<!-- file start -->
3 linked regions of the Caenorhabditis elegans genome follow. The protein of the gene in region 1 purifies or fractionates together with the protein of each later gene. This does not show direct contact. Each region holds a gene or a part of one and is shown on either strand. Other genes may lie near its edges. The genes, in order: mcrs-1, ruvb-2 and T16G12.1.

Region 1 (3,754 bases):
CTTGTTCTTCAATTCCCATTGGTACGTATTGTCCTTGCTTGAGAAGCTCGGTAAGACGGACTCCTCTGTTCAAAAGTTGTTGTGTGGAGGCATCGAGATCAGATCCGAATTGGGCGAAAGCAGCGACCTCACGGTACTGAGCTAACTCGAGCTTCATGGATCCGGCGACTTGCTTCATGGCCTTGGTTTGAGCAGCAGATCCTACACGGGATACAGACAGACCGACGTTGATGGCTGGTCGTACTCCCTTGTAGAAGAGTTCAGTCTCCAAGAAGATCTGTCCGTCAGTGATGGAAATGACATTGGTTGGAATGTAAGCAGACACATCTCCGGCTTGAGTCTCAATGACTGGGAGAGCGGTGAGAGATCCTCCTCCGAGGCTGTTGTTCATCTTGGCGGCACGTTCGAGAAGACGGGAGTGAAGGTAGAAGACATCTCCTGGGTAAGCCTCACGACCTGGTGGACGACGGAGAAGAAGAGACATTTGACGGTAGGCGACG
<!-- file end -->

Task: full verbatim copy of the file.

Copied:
3 linked regions of the Caenorhabditis elegans genome follow. The protein of the gene in region 1 purifies or fractionates together with the protein of each later gene. This does not show direct contact. Each region holds a gene or a part of one and is shown on either strand. Other genes may lie near its edges. The genes, in order: mcrs-1, ruvb-2 and T16G12.1.

Region 1 (3,754 bases):
CTTGTTCTTCAATTCCCATTGGTACGTATTGTCCTTGCTTGAGAAGCTCGGTAAGACGGACTCCTCTGTTCAAAAGTTGTTGTGTGGAGGCATCGAGATCAGATCCGAATTGGGCGAAAGCAGCGACCTCACGGTACTGAGCTAACTCGAGCTTCATGGATCCGGCGACTTGCTTCATGGCCTTGGTTTGAGCAGCAGATCCTACACGGGATACAGACAGACCGACGTTGATGGCTGGTCGTACTCCCTTGTAGAAGAGTTCAGTCTCCAAGAAGATCTGTCCGTCAGTGATGGAAATGACATTGGTTGGAATGTAAGCAGACACATCTCCGGCTTGAGTCTCAATGACTGGGAGAGCGGTGAGAGATCCTCCTCCGAGGCTGTTGTTCATCTTGGCGGCACGTTCGAGAAGACGGGAGTGAAGGTAGAAGACATCTCCTGGGTAAGCCTCACGACCTGGTGGACGACGGAGAAGAAGAGACATTTGACGGTAGGCGACG